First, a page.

The Reimagination of Sight
“History always constitutes the relation between a present and its past. Consequently fear of the present leads to mystification of the past” ― John Berger, Ways of Seeing.
I first became interested in how we see things when I noticed that there was a pattern in the images I created – what my colleagues were calling ‘personal style’. They believed in the ‘photographer’s eye’ which was specific to every practicing photographer and explained why we came out of the same photo-walks and shooting sessions with different results. They believed we all have different ways of seeing and this in turn shaped the kind of photographers we would become. This struck me, and I got the idea to start reimagining eyewear, to examine how the paraphernalia we construct to view the world ends up shaping us.
The first pair of eyewear was made in Northern Italy around 1290. The Dominican Friar Giordano da Pisa had declared ‘it is not 20 years since there was found the art of making eyeglasses which makes for good vision…’ From this sermon, delivered on 23rd February 1306, we learn that first and foremost the making of ‘seeing apparatus’ was an art that made for good vision. It is interesting to note that successful inventors of this ‘art’ developed it to meet their personal needs over the years. Benjamin Franklin suffered myopia & presbyopia, so he invented bifocals. In this way, ways of seeing are invented or created to adapt to or suit a people’s needs. This is what technology is about, always evolving to the needs of the people.
The older generation has always had a fixed perception on things but technology always opens us to new ways of life. The elderly model in a reclining chair looking up is a blacksmith by profession and lost his vision in one eye from a work accident. I had to get him to model the eyewear reimagined with nuts to depict the quick adaptation of our elders to European technology with the arrival of colonial masters.
This new tech also came at an expense, upended our culture so our traditional ways of life was lost and our spiritual artifacts ended up being stolen for ticketed display in museums all over the world. I tried to depict this commodification of our cultural artifacts and experiences in the image of a boy wearing eyewear reimagined with cowries. The image also captures a recent positive turn; within the last decade young people have begun the education that wasn’t given to them with modern tools like the internet. They have started learning about their histories, to separate what is actually true from the pseudo-African culture, short sighted people always refer us to in leaps of ignorance, most of it a Victorian-era import shipped in by colonial masters and preserved through neocolonialism. Modern artists are beginning to call for the return of these cultural artifacts to their countries, but all this had to follow our re-education. I believe this, more than any slogan or chant or agenda will give us a sense of identity and belonging to any African nation state. Culture must evolve but there would always be lessons to learn when we look back to the past, to our older ways of life.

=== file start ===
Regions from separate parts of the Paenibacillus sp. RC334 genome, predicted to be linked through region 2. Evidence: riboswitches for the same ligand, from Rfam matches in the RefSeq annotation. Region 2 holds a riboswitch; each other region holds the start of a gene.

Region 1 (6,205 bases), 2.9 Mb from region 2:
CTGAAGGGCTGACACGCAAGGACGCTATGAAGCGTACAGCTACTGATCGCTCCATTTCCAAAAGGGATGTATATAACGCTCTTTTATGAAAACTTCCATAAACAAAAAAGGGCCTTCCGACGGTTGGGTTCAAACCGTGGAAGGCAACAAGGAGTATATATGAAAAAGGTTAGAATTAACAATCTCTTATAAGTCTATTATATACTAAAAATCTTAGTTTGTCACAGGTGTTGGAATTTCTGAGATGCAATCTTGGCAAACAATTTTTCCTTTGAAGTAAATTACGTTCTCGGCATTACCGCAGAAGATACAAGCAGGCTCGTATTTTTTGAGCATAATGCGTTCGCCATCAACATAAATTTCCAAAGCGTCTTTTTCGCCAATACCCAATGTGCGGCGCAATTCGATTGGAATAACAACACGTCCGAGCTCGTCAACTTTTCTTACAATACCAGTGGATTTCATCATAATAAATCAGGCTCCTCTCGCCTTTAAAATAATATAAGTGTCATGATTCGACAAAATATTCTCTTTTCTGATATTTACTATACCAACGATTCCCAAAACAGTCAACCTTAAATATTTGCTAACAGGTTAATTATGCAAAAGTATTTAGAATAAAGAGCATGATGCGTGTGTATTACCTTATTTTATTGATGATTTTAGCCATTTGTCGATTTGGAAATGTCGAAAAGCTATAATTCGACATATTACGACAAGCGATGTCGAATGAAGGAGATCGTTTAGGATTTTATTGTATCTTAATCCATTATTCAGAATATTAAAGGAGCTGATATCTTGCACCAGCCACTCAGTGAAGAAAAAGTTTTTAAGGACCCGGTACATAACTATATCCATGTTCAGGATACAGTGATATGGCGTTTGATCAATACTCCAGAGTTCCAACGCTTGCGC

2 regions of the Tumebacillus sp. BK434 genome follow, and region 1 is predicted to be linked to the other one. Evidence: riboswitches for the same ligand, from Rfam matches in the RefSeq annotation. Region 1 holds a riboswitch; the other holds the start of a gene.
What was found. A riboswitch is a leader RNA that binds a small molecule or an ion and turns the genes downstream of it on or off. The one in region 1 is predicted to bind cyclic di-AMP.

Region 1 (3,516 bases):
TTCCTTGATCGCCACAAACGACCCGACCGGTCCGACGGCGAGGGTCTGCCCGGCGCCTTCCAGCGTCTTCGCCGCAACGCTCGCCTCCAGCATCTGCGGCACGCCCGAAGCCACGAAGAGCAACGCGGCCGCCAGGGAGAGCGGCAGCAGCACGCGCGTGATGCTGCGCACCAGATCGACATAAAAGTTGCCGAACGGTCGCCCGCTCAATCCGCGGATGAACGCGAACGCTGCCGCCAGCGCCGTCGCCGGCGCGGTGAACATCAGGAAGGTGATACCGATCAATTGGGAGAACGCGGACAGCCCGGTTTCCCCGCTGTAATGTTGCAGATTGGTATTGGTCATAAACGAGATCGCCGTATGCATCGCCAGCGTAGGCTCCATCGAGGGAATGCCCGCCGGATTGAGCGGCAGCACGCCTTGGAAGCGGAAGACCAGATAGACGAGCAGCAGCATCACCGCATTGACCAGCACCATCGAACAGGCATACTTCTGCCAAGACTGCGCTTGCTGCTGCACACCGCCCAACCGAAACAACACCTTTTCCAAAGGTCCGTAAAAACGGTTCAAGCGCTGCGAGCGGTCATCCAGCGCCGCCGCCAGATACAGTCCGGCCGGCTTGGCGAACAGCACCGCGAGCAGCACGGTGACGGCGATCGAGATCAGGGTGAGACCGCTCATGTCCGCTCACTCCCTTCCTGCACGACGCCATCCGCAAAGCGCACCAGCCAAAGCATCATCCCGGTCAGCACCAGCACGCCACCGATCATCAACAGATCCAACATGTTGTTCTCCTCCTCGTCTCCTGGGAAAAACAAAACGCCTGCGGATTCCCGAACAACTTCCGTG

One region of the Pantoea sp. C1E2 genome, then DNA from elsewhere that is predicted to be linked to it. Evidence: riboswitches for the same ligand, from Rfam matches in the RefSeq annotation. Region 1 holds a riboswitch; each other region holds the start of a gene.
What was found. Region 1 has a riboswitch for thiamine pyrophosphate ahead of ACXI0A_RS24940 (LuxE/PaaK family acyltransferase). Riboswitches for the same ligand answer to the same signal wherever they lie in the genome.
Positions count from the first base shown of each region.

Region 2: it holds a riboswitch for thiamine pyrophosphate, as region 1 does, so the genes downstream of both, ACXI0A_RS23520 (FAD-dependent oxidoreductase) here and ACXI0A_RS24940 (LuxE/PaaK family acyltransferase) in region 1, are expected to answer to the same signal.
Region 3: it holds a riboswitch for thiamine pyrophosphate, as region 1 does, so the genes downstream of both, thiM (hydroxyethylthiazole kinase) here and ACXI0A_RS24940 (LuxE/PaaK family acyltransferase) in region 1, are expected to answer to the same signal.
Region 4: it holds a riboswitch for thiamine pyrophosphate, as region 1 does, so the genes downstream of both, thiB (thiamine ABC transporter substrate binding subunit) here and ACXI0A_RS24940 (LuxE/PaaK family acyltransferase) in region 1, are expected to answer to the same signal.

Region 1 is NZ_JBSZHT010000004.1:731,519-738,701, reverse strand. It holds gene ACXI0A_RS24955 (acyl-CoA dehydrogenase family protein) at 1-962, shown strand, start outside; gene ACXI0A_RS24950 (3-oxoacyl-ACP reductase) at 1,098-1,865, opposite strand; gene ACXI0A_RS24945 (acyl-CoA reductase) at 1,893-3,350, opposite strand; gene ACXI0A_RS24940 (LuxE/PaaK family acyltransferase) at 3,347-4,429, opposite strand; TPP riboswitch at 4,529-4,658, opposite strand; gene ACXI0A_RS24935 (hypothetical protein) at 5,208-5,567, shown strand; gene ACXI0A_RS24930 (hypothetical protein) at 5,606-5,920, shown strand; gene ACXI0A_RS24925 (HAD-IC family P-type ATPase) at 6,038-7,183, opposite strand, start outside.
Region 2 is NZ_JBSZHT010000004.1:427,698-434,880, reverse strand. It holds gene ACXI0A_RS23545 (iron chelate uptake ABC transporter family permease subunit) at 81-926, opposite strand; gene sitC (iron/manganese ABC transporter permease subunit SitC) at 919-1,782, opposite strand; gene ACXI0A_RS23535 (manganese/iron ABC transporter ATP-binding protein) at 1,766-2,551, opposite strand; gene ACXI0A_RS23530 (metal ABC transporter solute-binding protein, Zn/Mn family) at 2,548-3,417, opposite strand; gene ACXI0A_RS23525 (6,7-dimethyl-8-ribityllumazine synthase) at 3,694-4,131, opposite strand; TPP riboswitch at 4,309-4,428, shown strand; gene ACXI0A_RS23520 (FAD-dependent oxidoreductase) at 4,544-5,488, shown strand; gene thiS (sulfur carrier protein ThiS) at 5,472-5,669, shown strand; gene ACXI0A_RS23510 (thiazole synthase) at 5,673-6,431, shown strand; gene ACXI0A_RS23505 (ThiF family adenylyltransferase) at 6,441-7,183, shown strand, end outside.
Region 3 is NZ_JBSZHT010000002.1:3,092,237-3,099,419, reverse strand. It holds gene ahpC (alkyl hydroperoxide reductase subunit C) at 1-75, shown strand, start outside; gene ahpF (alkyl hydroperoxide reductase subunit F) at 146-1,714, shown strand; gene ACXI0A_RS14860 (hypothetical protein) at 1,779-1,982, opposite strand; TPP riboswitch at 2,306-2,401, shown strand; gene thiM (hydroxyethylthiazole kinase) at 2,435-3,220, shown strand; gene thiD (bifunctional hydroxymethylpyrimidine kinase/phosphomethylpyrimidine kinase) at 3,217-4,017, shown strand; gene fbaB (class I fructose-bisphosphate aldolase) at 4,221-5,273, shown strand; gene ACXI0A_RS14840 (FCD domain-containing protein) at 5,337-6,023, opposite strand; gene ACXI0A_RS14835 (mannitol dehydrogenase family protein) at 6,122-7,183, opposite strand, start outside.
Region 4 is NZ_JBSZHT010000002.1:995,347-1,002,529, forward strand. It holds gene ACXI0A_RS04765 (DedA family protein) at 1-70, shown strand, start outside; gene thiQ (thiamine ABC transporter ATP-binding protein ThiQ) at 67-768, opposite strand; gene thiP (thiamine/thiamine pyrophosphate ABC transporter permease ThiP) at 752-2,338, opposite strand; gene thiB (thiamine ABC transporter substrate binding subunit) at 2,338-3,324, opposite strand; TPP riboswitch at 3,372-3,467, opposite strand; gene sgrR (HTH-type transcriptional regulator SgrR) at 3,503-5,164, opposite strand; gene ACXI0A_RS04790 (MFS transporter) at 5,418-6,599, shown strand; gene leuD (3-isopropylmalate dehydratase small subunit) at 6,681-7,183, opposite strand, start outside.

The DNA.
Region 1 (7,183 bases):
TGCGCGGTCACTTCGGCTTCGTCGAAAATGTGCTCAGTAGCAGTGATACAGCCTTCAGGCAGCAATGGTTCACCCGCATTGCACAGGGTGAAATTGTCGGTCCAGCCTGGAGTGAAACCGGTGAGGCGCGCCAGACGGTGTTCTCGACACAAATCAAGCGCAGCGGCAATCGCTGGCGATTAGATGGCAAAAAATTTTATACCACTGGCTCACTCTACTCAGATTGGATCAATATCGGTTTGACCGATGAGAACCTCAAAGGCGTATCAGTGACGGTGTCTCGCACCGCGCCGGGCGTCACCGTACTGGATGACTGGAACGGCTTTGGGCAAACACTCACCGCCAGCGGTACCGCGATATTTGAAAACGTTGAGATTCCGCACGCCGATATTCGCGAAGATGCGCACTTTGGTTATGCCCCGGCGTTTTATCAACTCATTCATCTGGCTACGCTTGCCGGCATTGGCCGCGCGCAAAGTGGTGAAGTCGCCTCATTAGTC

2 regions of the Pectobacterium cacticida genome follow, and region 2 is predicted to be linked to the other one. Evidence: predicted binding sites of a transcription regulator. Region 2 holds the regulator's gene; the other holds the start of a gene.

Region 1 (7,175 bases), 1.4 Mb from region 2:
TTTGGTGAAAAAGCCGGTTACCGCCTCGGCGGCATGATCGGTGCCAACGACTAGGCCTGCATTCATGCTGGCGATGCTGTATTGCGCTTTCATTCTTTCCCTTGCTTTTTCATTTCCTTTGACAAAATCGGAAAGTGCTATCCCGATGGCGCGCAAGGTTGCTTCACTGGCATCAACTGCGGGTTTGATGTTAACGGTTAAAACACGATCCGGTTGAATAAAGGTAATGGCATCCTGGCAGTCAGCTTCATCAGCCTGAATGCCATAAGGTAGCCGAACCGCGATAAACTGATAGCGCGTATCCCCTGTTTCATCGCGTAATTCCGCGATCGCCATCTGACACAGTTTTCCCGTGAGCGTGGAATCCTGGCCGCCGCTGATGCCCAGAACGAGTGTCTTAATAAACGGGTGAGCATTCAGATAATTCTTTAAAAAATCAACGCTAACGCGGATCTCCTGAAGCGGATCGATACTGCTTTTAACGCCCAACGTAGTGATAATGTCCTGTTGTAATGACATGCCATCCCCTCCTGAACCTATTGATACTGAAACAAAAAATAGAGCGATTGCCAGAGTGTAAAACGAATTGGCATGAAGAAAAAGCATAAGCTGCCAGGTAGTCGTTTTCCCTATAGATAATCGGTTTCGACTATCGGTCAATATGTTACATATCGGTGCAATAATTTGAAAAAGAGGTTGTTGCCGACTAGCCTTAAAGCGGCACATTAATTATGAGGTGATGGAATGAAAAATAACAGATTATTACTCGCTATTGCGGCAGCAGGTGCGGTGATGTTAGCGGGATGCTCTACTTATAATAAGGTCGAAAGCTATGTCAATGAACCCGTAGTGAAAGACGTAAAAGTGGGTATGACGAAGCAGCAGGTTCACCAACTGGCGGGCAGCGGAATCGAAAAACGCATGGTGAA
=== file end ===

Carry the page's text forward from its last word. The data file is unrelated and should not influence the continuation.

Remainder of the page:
In ‘Mama WhatsApp’ I tried to reveal the typical African mother we are all familiar with, the mother who has realised tech will claim her children and so returned to the same tech to keep in touch with them. To her bewilderment, phone calls with her children now require definite causes but on WhatsApp she can bombard them with the most random messages like prayer points, warnings on which consumable products will have link to the satanic kingdom and instructions on what to do at the end of the world. As of 2017, there was a general (if amused) outcry on platforms these mothers didn’t use like Twitter (Facebook had long been infiltrated) by their millennial children and some advised that mothers be blocked. Others advocated for a softer approach, perhaps breaching the subject before blocking. A mother however will always find a way to reach her children.
Our ways of seeing affect how we handle mental health issues too, as shown in the self-photograph. Apart from the stigma of being tagged crazy, fear of hospitalisation is another major reason people fear addressing their mental health issues. The needles, the pills, the loss of control, drowsiness, low productivity… These things vary, depending on your diagnosis. Religion may serve as a panacea, but in the end we are the ones who have to deal with our minds and try to fall asleep.
In the photo of the young man wearing the eyewear reimagined with nuts, I considered technology as the only escape young people have from their failing governments. As institutions meant to uphold and serve the youth in most African countries (especially Nigeria) plunged even further into rot in the last decade, many innovations have emerged at local levels.
All images in the series have a backdrop of black and white striped fabric which represents the flow and constancy of time to me. In criticism, some have classified this series as African futurism. I am delighted, because African futurism to me means there is African culture in the future. Culture will continue to evolve and keep up with advancement in technology, and this I think is one major tenet of African futurism that even on a rural level, communities throughout Africa will continue to adapt technological advancement to their everyday life and in so doing, become gradually changed by it.
TJ Benson is a Nigerian writer and visual artist whose work has been exhibited across Nigerian cities and published in several journals like Jalada, Transition, Catapult and Gay Magazine. His collection of stories titled ‘We Won’t Fade Into Darkness’ was published in 2018 and his debut novel ‘The Madhouse’ is set to be released by Penguin Random House SA and Masobe Books in 2020.